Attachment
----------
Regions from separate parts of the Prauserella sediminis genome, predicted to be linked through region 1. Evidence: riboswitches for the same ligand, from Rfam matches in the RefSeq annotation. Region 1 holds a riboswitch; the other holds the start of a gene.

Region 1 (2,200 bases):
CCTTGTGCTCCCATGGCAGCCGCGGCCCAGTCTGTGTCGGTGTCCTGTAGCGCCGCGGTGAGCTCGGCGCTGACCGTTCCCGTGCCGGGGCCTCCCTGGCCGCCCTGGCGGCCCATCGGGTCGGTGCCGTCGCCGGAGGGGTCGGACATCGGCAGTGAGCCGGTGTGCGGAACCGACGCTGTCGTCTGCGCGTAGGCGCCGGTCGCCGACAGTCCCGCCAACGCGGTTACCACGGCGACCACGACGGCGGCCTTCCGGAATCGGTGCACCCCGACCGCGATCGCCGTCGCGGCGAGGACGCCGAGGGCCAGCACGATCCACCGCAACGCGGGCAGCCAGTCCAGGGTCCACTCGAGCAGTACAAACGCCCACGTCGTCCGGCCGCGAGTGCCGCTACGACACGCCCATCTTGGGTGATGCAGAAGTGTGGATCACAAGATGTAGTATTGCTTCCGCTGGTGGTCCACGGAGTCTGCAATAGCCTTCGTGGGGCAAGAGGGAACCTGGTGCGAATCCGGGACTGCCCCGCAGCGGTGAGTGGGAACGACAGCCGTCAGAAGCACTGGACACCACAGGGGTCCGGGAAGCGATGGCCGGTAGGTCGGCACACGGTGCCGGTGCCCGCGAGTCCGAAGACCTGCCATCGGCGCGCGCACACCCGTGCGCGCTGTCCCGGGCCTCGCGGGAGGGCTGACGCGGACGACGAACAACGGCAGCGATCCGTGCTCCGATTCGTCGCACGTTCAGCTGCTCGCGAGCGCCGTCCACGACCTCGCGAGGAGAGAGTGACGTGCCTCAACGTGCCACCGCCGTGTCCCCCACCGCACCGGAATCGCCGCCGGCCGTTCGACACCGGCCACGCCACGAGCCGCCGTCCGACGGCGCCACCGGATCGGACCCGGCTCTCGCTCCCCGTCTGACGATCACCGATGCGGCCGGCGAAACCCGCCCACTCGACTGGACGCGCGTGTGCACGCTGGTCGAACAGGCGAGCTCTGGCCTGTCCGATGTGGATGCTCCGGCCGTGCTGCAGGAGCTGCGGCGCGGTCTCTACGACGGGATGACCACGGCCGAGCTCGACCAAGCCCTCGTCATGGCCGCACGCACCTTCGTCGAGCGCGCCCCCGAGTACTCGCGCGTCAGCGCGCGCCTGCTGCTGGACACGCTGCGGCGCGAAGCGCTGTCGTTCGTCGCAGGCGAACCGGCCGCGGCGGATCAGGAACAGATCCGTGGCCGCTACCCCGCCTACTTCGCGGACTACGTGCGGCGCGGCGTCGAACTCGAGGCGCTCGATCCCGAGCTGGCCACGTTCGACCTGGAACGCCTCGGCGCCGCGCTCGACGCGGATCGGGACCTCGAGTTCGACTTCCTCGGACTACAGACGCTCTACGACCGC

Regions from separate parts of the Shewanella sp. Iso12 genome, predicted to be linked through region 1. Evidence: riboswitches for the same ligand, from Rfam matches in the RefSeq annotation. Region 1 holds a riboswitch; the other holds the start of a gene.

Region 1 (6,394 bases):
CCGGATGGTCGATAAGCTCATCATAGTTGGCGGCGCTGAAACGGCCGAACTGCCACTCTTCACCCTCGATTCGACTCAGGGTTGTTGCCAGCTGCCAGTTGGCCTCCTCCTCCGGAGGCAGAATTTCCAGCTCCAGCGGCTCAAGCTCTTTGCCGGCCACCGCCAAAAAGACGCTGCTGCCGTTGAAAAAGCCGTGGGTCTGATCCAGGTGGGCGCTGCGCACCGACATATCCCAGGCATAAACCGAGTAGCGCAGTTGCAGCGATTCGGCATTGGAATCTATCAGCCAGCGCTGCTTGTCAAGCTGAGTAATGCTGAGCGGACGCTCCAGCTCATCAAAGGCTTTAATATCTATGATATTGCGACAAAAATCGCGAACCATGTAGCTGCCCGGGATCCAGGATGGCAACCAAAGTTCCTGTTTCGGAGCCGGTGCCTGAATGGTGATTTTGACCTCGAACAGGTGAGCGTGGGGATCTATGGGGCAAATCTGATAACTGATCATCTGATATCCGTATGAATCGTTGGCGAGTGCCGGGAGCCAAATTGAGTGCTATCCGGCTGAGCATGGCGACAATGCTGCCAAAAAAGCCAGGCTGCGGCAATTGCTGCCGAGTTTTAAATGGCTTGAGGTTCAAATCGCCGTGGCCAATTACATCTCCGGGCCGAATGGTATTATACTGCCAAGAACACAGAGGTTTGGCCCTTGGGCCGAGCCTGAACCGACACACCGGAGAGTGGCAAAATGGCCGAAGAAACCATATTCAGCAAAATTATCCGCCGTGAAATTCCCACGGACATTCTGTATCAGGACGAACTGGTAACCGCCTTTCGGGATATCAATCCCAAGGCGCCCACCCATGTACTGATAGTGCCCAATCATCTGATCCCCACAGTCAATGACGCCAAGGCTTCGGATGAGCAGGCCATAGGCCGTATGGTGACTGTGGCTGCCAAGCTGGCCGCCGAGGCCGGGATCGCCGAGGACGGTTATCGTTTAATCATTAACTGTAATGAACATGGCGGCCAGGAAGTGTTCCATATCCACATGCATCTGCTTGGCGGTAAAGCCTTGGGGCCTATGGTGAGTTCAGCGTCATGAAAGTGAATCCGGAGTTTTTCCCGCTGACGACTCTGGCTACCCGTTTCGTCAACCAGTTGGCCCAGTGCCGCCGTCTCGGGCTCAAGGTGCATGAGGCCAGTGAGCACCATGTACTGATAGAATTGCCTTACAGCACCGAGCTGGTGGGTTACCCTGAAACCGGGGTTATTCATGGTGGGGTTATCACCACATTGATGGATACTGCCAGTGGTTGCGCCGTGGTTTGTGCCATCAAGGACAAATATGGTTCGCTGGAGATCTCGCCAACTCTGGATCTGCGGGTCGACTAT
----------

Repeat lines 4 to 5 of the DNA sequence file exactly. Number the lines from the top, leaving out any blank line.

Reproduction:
Regions from separate parts of the Shewanella sp. Iso12 genome, predicted to be linked through region 1. Evidence: riboswitches for the same ligand, from Rfam matches in the RefSeq annotation. Region 1 holds a riboswitch; the other holds the start of a gene.

Region 1 (6,394 bases):